The Southwestern Historical Quarterly, Volume 70, July 1966 - April, 1967 Page: 155
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Galveston lovers. Having skipped the foreword and only glanced
through the pictures, they conclude the author was both blind
and poorly informed not to know that Galveston is humming
with activity today, despite past onslaughts by epidemics, hurri-
canes, and slander. It still graces a pleasant, semi-tropical island
in the Gulf of Mexico and stands, a living monument to its in-
habitants, past and present.
The reviewer does wish that the editors had found it possible to
place the text adjacent to the beautiful illustrations rather than
pages away, as is frequently the case. This wide separation of
narrative and pictures doubtless results in a neglect of the text.
Historically speaking (not architecturally speaking), The Gal-
veston That Was, in the reviewer's opinion, cannot safely be
used as reference material. Three minor examples suffice to point
this out. In the text, John Sydnor is referred to as "the first
mayor of Galveston." His place in history could be secured by
other and more important accomplishments, but he was not the
first mayor of Galveston. That honor belongs to John M. Allen.
Perhaps Andrew Morrison should be held responsible for this,
and not the author who quotes him for the fact that: "so late
as 1839 not a pier nor a pile marked the harbor from Bolivar
Roads to Virginia Point." Amasa Turner brought his family from
Mobile, Alabama, to Galveston in 1837 and renovated the old
Mexican customhouse into a home and boarding house, grandly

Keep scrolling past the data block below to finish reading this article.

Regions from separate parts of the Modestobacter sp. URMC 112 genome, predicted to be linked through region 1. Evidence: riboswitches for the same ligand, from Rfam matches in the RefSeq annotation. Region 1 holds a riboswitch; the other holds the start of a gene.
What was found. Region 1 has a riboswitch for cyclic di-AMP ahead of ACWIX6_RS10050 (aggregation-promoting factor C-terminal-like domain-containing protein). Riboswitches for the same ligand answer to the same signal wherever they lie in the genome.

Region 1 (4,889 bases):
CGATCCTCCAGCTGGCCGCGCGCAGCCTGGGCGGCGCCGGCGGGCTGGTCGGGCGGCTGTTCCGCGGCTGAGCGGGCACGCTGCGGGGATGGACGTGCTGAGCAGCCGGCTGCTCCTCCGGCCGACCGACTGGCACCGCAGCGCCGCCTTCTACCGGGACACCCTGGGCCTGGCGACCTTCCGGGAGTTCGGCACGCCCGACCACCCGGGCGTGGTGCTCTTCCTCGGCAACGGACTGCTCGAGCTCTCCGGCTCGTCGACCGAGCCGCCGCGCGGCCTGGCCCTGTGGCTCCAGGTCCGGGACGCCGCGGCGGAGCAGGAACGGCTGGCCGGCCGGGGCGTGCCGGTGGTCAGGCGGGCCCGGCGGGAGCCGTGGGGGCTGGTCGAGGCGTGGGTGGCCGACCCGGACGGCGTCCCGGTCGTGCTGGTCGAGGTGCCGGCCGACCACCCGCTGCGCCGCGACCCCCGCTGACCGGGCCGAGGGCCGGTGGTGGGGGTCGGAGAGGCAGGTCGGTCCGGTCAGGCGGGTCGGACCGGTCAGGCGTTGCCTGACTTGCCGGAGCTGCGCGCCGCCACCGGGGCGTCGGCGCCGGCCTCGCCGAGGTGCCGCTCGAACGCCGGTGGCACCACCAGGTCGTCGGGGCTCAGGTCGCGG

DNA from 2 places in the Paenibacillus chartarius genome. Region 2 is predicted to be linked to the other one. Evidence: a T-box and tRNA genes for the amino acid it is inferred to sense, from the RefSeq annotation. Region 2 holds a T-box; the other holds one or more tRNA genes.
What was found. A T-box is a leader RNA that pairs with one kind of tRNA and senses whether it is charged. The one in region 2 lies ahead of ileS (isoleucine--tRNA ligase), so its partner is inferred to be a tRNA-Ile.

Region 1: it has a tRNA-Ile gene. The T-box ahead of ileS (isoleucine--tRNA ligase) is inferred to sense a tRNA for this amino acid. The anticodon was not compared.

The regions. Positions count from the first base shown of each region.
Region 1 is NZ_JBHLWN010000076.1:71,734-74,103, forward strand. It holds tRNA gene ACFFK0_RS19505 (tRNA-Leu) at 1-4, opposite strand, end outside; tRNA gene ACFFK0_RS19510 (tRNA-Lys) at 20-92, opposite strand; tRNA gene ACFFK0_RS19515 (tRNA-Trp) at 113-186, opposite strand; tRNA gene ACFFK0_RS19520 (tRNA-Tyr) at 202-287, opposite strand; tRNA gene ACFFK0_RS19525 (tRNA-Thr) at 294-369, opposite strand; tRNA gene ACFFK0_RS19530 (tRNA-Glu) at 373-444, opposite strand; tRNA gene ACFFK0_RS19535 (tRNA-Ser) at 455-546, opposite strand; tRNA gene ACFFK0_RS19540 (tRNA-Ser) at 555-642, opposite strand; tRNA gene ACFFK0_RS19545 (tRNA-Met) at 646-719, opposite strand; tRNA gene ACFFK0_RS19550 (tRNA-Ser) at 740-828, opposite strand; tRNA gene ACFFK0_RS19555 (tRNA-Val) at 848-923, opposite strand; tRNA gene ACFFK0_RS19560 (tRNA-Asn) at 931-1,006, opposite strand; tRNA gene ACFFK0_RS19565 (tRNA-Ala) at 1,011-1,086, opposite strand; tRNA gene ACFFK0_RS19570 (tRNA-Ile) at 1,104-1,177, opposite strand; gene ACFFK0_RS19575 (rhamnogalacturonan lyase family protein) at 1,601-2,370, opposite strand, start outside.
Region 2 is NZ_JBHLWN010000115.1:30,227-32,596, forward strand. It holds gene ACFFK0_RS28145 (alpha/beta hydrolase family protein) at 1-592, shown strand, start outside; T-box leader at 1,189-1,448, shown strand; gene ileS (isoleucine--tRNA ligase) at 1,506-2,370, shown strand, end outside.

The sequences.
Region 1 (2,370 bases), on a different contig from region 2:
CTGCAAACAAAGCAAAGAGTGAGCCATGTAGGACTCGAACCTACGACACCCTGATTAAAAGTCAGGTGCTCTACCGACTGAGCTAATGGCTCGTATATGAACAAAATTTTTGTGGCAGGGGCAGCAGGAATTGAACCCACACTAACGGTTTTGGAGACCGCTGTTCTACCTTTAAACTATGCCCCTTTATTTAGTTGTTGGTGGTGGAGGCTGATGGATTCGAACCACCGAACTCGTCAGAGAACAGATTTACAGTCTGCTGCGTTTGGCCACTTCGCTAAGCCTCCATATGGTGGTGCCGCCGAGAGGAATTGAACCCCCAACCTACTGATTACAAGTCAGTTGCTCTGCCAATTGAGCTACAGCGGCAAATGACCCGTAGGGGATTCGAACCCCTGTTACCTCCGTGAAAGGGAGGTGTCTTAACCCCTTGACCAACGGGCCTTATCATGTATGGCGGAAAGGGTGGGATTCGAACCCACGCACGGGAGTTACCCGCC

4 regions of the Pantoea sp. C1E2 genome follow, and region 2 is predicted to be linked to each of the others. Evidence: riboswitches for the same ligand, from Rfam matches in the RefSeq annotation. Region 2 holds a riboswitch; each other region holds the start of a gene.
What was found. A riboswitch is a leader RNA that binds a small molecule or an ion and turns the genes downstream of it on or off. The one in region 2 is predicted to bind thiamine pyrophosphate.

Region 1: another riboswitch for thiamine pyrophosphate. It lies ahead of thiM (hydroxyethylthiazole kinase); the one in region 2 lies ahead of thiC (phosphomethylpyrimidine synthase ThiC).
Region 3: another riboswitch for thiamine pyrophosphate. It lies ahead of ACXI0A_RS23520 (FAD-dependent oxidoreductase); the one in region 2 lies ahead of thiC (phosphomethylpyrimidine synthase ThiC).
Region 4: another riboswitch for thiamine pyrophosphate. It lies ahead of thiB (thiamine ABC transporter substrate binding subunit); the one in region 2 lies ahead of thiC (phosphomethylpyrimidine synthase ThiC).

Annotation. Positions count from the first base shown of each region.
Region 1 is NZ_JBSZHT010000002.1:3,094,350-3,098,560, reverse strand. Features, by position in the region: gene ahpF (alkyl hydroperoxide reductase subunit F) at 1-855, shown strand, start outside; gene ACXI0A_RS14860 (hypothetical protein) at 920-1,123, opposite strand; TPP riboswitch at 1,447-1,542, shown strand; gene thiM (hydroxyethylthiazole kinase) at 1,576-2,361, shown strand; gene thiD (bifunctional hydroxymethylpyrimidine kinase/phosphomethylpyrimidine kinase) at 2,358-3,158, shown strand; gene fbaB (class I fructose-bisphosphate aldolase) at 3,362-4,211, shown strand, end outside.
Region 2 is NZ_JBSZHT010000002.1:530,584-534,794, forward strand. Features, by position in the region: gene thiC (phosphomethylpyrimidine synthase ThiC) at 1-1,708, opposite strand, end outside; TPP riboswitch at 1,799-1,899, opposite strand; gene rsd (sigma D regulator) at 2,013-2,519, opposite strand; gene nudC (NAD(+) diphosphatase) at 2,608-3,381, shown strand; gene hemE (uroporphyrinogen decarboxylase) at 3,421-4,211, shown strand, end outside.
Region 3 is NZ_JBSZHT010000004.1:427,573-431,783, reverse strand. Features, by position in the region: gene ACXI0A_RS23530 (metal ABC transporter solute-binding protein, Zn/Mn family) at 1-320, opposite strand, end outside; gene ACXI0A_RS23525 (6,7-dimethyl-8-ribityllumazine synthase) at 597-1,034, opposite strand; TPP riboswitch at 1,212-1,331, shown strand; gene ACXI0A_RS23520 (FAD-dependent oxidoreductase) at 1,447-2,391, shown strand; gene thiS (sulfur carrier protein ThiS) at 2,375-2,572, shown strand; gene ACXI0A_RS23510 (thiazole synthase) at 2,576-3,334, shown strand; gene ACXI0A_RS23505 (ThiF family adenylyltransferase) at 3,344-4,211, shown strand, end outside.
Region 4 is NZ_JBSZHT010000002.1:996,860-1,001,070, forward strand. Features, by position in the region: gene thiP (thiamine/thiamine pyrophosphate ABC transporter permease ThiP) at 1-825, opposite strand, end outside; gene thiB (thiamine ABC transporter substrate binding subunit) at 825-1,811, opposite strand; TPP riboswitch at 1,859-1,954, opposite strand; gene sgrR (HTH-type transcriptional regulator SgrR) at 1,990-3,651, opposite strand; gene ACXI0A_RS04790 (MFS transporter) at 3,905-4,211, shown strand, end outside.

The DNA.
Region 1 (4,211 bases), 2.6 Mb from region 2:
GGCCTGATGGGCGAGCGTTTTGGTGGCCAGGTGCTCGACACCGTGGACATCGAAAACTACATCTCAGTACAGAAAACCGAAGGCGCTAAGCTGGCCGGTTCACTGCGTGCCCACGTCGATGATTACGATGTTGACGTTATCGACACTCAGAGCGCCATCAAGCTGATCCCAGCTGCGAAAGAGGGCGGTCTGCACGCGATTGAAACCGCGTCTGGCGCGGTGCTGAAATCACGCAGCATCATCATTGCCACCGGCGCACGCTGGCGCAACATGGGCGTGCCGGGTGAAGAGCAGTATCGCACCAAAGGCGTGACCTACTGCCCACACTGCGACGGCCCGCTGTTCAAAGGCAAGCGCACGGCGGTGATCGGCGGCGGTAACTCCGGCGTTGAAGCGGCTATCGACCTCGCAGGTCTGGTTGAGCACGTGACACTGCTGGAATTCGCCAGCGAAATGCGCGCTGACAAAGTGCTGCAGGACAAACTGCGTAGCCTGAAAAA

termed a hotel. He built a pier, jutting far out into the bay from
his place, but not far enough to reach deep water. The ships
still had to be "lightered" and that resulted in its failure as a
wharf. Thus it was left to Samuel May Williams and Thomas F.
McKinney to construct the first successful wharf. In the introduc-
tion is the statement: "All of the handsome trees one now sees
date from 1903-1905." Whether an oldtimer or not, someone
with a little knowledge of tree growth could have shown Barn-
stone older ones, for example the great oak standing in front
of the Grover-Chamber House at 1520 Market. Had he used the
word "most" instead of "all" he would have been on safe ground.
The reader must remember, however, that Barnstone has just
made his debut as an architectural historian, which should not
be confused with the word historian as it is generally interpreted
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Texas State Historical Association. The Southwestern Historical Quarterly, Volume 70, July 1966 - April, 1967, periodical, 1967; Austin, Texas. (texashistory.unt.edu/ark:/67531/metapth101199/m1/173/: accessed June 26, 2017), University of North Texas Libraries, The Portal to Texas History, texashistory.unt.edu; crediting Texas State Historical Association.